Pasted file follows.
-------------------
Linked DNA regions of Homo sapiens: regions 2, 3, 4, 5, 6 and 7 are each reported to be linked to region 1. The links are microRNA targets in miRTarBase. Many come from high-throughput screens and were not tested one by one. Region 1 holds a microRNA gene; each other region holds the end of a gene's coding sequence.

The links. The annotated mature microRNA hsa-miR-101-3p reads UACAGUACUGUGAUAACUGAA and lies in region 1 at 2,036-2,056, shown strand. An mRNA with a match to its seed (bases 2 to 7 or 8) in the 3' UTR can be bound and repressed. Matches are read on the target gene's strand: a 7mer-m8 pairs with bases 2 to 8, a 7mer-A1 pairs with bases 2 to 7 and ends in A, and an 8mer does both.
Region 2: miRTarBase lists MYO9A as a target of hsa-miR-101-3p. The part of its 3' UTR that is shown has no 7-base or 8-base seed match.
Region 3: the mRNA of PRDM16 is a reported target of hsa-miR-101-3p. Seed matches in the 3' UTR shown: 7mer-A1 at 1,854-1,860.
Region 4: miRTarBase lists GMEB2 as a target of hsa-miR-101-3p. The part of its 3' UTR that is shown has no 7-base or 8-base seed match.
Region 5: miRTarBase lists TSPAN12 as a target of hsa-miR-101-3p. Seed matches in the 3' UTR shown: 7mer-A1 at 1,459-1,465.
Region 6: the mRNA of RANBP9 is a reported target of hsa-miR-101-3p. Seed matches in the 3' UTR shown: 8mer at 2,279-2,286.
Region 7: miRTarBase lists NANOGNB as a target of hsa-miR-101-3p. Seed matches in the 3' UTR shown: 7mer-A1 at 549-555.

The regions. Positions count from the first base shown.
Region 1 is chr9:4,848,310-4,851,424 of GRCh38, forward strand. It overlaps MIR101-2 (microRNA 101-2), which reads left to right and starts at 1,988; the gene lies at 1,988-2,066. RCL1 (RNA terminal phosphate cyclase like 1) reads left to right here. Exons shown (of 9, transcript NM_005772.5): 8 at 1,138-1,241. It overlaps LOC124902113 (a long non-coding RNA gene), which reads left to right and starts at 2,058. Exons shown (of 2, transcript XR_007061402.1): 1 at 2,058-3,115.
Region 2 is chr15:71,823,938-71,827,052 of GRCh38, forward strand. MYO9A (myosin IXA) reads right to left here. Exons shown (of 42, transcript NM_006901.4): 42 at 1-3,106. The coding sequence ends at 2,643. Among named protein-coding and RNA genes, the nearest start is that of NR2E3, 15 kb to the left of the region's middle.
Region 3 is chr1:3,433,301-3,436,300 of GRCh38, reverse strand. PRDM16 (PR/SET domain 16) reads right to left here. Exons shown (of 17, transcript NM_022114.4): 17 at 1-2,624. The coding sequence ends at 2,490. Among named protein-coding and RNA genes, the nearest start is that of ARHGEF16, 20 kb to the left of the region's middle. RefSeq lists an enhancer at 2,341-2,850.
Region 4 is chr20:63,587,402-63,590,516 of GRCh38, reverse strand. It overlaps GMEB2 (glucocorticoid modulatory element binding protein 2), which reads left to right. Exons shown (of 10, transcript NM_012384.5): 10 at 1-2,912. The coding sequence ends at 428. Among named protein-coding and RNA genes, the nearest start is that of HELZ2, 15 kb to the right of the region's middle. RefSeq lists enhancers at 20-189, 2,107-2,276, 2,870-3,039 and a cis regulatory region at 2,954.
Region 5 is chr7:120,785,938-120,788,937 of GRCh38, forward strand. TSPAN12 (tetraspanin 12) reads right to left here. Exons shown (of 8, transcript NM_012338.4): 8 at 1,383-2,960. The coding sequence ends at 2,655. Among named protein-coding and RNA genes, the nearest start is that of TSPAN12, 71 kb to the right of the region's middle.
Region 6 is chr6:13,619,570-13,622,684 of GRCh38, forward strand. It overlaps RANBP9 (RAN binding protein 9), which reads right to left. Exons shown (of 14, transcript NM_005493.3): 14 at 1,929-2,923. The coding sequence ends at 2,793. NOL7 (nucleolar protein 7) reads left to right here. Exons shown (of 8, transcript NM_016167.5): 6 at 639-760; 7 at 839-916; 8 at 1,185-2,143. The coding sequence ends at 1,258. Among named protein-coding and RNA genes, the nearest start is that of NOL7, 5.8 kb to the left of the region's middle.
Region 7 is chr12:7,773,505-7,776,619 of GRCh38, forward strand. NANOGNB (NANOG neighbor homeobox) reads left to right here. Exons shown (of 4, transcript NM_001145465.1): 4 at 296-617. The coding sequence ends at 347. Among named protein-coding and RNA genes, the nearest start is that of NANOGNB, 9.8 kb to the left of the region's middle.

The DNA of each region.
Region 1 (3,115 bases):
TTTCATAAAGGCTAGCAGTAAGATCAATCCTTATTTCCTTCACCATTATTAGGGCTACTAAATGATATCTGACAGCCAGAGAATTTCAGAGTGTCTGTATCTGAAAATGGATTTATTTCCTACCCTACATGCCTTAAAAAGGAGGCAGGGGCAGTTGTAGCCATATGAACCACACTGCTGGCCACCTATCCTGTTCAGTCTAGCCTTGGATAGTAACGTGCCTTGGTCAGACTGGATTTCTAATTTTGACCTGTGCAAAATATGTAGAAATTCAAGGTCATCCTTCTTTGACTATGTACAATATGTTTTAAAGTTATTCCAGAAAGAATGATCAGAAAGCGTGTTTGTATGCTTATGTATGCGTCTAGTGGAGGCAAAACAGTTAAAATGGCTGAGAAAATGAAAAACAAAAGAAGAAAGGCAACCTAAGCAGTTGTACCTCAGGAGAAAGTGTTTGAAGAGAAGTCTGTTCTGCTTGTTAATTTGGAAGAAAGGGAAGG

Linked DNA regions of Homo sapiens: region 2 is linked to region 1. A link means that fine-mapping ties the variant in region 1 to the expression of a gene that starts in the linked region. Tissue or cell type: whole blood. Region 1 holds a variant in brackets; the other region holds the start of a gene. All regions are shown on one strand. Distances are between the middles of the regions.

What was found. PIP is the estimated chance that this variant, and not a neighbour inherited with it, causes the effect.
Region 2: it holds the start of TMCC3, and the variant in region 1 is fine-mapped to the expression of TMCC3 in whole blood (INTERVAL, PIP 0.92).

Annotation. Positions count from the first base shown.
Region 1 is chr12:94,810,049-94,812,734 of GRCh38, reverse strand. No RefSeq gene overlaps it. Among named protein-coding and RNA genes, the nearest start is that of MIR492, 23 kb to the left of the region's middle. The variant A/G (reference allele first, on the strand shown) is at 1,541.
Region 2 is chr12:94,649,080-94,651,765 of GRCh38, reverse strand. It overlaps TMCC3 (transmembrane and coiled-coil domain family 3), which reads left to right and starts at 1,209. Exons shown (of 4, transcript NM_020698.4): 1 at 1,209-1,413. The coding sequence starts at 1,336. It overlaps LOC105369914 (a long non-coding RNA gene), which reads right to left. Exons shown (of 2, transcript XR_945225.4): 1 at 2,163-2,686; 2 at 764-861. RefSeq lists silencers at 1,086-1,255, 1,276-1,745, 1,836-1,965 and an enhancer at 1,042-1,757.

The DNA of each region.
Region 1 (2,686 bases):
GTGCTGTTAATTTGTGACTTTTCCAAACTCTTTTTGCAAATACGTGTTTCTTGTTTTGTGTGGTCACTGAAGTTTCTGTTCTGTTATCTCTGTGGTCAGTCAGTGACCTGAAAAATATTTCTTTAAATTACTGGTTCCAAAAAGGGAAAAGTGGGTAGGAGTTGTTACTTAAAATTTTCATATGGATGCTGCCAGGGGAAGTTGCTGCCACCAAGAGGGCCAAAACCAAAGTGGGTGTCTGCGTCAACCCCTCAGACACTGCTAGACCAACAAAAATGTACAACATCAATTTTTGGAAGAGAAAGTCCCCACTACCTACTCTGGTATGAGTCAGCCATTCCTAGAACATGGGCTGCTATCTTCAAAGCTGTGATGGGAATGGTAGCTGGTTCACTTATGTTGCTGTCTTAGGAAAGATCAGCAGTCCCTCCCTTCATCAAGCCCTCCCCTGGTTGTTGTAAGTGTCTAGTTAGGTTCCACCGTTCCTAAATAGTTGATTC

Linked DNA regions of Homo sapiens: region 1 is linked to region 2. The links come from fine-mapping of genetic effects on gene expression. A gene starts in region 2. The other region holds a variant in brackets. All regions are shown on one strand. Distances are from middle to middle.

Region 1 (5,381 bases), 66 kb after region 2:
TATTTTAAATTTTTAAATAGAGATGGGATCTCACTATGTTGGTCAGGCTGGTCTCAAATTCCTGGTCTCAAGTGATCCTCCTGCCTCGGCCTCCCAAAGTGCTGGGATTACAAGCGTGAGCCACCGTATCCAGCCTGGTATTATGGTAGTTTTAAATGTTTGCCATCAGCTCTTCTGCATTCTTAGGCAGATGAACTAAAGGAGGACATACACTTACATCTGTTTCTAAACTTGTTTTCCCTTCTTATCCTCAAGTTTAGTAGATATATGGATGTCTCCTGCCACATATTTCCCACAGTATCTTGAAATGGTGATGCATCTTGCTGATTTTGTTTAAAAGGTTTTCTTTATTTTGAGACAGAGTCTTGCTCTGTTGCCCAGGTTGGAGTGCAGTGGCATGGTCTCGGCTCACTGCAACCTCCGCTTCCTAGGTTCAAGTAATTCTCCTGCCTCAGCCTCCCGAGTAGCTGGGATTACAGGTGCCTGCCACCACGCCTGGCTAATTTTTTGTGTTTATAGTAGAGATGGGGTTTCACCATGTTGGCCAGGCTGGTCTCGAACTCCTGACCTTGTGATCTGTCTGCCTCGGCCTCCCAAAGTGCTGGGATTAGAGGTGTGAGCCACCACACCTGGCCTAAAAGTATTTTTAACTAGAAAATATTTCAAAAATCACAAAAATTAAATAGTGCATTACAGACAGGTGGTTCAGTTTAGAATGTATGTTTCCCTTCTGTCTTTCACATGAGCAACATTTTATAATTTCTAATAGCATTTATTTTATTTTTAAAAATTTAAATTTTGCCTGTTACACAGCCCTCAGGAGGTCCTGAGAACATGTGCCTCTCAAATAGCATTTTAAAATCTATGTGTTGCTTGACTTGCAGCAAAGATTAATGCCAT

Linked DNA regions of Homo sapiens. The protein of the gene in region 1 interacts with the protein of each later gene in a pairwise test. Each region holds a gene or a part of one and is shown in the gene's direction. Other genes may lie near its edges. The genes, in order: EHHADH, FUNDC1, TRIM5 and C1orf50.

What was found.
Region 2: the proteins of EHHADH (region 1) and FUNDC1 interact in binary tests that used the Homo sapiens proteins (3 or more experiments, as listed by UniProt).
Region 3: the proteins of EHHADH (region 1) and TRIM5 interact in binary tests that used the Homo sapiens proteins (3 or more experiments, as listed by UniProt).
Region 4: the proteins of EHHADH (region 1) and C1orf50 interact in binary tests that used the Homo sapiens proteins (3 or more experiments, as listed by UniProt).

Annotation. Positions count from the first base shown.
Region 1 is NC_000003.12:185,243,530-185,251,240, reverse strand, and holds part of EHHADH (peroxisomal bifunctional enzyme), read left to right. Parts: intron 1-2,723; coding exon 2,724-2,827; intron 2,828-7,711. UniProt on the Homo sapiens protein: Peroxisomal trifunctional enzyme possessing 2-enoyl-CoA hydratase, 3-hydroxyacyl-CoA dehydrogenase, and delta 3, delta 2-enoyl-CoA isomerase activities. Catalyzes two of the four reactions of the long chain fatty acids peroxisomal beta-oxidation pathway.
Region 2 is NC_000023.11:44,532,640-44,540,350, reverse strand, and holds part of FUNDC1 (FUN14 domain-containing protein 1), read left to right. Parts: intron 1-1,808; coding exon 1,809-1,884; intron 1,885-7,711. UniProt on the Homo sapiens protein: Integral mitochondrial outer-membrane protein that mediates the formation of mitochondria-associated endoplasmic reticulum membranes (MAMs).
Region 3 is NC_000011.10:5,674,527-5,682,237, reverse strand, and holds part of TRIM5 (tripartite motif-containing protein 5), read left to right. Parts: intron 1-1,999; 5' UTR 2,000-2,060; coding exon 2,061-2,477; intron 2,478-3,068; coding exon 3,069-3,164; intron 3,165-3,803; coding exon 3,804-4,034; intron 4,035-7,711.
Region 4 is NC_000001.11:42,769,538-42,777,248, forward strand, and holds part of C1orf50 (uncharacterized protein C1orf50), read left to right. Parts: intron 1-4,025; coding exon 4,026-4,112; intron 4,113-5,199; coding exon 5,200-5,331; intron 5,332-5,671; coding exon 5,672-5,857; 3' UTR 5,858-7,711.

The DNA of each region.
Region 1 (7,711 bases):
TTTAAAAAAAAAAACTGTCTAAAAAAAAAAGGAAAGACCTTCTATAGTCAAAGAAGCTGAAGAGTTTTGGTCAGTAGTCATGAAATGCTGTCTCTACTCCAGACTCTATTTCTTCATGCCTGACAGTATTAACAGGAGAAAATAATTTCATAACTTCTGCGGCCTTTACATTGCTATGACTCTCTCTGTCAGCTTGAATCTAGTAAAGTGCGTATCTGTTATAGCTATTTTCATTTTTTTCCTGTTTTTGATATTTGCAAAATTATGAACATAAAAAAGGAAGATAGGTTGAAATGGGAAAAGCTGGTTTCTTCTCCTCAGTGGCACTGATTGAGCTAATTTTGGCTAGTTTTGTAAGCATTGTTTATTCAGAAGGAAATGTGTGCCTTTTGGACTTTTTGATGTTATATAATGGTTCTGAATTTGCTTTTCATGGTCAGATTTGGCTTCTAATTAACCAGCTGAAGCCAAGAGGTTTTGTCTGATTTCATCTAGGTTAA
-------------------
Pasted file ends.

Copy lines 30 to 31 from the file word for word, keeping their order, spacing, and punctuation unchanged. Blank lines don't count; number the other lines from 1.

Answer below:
Region 1 (5,381 bases), 66 kb after region 2:
TATTTTAAATTTTTAAATAGAGATGGGATCTCACTATGTTGGTCAGGCTGGTCTCAAATTCCTGGTCTCAAGTGATCCTCCTGCCTCGGCCTCCCAAAGTGCTGGGATTACAAGCGTGAGCCACCGTATCCAGCCTGGTATTATGGTAGTTTTAAATGTTTGCCATCAGCTCTTCTGCATTCTTAGGCAGATGAACTAAAGGAGGACATACACTTACATCTGTTTCTAAACTTGTTTTCCCTTCTTATCCTCAAGTTTAGTAGATATATGGATGTCTCCTGCCACATATTTCCCACAGTATCTTGAAATGGTGATGCATCTTGCTGATTTTGTTTAAAAGGTTTTCTTTATTTTGAGACAGAGTCTTGCTCTGTTGCCCAGGTTGGAGTGCAGTGGCATGGTCTCGGCTCACTGCAACCTCCGCTTCCTAGGTTCAAGTAATTCTCCTGCCTCAGCCTCCCGAGTAGCTGGGATTACAGGTGCCTGCCACCACGCCTGGCTAATTTTTTGTGTTTATAGTAGAGATGGGGTTTCACCATGTTGGCCAGGCTGGTCTCGAACTCCTGACCTTGTGATCTGTCTGCCTCGGCCTCCCAAAGTGCTGGGATTAGAGGTGTGAGCCACCACACCTGGCCTAAAAGTATTTTTAACTAGAAAATATTTCAAAAATCACAAAAATTAAATAGTGCATTACAGACAGGTGGTTCAGTTTAGAATGTATGTTTCCCTTCTGTCTTTCACATGAGCAACATTTTATAATTTCTAATAGCATTTATTTTATTTTTAAAAATTTAAATTTTGCCTGTTACACAGCCCTCAGGAGGTCCTGAGAACATGTGCCTCTCAAATAGCATTTTAAAATCTATGTGTTGCTTGACTTGCAGCAAAGATTAATGCCAT